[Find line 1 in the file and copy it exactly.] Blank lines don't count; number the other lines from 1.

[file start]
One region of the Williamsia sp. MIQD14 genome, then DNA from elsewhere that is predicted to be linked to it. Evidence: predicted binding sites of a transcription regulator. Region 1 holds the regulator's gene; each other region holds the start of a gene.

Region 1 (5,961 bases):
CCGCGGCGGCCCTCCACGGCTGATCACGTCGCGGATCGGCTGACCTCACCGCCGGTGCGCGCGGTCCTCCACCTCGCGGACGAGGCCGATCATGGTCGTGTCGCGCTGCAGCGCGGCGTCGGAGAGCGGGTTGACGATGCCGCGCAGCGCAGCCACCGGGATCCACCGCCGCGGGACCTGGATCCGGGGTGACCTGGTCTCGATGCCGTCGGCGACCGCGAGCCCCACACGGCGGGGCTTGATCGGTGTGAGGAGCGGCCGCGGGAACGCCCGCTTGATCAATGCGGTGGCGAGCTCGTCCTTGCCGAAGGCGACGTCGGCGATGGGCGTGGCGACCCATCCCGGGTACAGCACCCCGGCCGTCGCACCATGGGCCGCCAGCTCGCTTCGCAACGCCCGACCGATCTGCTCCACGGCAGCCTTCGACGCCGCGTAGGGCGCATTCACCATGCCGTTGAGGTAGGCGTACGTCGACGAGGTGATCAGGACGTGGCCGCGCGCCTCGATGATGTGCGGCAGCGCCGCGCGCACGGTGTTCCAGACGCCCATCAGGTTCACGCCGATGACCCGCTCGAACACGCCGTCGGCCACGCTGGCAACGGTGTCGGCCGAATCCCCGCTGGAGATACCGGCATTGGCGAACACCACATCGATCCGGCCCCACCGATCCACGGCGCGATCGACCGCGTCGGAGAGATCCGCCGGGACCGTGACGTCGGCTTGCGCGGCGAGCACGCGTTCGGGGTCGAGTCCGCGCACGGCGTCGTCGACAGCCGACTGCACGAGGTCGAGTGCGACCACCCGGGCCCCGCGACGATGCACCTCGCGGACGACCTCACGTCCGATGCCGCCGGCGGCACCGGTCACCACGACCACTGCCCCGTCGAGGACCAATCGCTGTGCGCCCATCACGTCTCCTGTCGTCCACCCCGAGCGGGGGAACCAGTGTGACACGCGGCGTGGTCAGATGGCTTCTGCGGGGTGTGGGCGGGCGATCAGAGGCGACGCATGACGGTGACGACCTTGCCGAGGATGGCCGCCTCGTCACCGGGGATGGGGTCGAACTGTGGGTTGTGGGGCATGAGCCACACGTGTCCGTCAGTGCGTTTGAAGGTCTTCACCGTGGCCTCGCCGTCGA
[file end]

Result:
One region of the Williamsia sp. MIQD14 genome, then DNA from elsewhere that is predicted to be linked to it. Evidence: predicted binding sites of a transcription regulator. Region 1 holds the regulator's gene; each other region holds the start of a gene.